Which was, Amanda admitted silently, sort of the problem. He’d been “retiring” for the last year, insisting his children could now take over the day-to-day of running the company his own father had built. But retiring meant actually staying away and doing other things. That, Martin was having trouble with, and his wife was at the end of her rope.
“Serena,” Martin said, “if the Summer Stars website is ready to go, why isn’t it live yet?”
Bennett, oldest son and CEO, shoved both hands into his slacks pockets as their father took over the meeting. He gritted his teeth hard to keep from speaking; Amanda could see the muscles in his jaw twitch. His dark blond hair was cut stylishly short, and his sea-blue eyes were now focused on the window across the room. Amanda thought her older brother looked as if he’d been born in a well-tailored suit. At thirty-four, he was the designated head of the family business—but Martin simply couldn’t let go.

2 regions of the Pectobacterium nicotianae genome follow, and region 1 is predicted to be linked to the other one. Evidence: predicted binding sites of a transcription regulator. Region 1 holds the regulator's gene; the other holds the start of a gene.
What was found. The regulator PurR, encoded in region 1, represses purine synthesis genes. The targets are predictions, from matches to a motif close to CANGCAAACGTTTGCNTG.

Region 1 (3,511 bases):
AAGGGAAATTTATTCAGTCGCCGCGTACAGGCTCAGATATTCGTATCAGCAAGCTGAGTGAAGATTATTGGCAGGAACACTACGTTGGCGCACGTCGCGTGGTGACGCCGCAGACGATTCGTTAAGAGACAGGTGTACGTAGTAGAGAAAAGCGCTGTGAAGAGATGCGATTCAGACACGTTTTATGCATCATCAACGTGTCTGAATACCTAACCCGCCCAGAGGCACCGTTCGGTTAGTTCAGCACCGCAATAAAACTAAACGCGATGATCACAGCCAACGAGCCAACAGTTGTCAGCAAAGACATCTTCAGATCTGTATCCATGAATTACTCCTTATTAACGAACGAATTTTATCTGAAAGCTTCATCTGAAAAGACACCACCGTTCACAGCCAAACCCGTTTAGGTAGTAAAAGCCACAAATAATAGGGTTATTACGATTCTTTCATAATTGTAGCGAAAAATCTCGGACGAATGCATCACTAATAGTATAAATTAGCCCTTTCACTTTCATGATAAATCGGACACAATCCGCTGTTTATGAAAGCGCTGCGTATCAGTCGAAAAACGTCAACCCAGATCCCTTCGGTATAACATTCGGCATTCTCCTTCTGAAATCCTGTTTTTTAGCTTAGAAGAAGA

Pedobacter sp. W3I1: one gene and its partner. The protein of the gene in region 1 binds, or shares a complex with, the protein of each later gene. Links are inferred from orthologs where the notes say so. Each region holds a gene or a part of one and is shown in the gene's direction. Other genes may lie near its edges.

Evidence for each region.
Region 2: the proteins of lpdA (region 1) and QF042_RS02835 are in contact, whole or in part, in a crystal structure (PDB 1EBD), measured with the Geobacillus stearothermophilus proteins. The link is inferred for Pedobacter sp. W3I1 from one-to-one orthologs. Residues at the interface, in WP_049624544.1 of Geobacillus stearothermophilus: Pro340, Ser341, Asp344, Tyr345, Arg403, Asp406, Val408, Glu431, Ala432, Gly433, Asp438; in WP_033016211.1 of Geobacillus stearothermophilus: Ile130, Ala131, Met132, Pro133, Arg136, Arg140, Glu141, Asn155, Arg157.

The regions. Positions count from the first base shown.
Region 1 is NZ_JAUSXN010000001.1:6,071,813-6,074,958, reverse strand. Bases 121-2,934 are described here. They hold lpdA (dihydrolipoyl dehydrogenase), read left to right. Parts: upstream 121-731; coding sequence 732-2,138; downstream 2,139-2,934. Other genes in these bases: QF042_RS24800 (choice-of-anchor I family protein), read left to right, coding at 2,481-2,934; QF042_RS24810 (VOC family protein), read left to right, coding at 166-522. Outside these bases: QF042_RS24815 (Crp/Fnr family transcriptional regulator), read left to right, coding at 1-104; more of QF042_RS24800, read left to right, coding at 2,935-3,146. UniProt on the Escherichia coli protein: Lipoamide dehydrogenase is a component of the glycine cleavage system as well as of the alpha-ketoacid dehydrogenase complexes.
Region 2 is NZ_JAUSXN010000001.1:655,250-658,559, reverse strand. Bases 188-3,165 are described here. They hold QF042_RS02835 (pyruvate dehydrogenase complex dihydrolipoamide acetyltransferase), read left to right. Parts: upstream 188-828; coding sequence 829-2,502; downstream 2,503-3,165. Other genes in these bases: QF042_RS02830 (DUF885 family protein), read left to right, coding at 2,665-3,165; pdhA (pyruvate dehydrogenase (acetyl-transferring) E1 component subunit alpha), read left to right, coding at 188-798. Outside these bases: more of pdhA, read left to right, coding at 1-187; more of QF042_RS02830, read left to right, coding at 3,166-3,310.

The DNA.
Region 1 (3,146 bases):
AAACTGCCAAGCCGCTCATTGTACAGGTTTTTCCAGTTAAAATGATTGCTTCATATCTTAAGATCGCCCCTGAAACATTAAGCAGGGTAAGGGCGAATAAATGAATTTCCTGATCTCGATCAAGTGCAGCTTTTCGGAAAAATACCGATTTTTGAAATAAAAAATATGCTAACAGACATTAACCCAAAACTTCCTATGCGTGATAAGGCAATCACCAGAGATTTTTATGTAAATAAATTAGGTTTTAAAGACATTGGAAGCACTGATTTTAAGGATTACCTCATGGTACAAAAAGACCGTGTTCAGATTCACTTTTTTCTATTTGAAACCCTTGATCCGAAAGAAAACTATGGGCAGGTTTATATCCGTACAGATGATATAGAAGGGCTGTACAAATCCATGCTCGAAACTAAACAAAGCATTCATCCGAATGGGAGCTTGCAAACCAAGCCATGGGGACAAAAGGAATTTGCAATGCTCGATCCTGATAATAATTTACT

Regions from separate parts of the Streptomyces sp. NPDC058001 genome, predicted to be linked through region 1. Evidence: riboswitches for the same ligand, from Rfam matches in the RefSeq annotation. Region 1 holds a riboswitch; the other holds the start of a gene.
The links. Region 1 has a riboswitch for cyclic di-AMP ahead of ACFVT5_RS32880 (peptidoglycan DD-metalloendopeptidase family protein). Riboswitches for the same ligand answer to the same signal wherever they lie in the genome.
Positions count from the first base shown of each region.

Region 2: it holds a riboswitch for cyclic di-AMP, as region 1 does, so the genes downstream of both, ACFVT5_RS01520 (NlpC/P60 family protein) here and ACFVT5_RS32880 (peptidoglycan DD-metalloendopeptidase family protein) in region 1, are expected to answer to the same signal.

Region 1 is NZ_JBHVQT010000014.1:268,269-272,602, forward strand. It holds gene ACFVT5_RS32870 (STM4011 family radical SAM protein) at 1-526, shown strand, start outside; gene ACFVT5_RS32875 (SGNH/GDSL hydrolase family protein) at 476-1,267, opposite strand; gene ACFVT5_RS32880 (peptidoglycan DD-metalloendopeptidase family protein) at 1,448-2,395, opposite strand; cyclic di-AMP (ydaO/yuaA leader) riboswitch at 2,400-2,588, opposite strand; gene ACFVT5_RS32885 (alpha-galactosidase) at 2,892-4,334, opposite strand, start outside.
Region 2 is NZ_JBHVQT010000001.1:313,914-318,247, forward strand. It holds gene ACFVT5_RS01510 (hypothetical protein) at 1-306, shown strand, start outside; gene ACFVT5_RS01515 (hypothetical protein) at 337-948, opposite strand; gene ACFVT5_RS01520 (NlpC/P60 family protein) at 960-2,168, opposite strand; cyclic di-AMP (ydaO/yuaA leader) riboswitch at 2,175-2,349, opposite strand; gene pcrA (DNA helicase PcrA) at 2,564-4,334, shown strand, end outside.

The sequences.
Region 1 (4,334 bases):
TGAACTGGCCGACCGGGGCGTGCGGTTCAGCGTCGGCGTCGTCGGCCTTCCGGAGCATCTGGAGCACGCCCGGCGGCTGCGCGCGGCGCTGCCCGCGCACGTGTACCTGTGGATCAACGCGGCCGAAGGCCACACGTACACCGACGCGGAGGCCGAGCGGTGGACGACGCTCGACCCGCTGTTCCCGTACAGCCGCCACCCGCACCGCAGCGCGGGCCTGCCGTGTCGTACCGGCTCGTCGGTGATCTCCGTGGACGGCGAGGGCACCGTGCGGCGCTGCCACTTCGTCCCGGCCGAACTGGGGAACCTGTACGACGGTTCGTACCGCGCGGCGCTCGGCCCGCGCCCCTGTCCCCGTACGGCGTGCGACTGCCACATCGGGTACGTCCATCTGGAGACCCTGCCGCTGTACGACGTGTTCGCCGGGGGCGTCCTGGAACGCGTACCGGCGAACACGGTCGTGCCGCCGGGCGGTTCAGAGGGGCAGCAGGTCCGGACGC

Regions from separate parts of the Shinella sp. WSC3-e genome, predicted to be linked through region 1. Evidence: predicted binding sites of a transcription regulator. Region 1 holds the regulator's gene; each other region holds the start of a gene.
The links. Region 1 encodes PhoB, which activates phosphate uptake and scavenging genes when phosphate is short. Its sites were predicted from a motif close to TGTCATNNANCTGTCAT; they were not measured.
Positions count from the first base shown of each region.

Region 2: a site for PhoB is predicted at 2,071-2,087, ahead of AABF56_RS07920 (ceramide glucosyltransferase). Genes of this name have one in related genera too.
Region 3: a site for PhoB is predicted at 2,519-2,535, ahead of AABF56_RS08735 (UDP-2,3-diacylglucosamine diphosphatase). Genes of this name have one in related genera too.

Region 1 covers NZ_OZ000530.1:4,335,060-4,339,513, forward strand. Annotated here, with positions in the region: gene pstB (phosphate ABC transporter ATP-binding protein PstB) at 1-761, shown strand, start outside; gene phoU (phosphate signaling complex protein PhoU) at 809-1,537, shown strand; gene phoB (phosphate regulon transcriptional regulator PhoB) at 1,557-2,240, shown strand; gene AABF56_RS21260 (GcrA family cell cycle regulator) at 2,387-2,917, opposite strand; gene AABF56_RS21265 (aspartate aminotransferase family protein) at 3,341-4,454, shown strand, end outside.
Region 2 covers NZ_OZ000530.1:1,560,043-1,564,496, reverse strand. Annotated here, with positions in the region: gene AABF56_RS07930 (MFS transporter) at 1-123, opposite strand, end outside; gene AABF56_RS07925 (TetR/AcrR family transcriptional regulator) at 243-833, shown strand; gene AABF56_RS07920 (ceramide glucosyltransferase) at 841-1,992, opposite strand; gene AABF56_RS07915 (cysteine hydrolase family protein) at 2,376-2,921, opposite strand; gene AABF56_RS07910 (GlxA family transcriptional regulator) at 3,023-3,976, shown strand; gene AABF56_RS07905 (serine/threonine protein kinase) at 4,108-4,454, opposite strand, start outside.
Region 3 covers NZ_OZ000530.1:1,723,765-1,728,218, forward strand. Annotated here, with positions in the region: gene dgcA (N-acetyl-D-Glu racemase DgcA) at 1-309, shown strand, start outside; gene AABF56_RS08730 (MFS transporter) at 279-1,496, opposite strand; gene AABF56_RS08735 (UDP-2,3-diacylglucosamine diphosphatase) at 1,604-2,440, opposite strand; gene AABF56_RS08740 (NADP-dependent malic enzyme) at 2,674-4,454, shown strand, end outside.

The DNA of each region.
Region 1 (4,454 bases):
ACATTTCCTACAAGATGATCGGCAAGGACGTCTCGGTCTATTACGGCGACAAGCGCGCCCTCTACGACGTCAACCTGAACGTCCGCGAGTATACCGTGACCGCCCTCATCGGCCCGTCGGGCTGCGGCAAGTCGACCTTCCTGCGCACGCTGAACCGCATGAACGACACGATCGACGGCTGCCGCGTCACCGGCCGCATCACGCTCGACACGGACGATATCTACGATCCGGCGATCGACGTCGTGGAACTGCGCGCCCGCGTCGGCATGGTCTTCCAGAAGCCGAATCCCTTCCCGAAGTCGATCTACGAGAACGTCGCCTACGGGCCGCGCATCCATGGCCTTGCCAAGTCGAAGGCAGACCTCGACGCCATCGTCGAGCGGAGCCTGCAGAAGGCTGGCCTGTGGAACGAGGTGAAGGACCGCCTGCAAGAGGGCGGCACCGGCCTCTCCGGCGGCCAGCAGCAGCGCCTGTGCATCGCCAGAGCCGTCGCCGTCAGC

Serena cleared her throat, looked from Bennett to their father and said, “The website is almost ready. We’re tweaking some of the information and I want the team to be able to update the vote tallies and the pictures almost instantly, so Chad Davis is working on making the site easier for everyone to navigate. We should go live in a week or two.”
“Make it a week,” Martin said, tapping his fingertips against the wide, mahogany table.
“Two is fine,” Bennett interrupted and shot his father a quelling glance. “We’ll have it up and running in plenty of time, Dad.”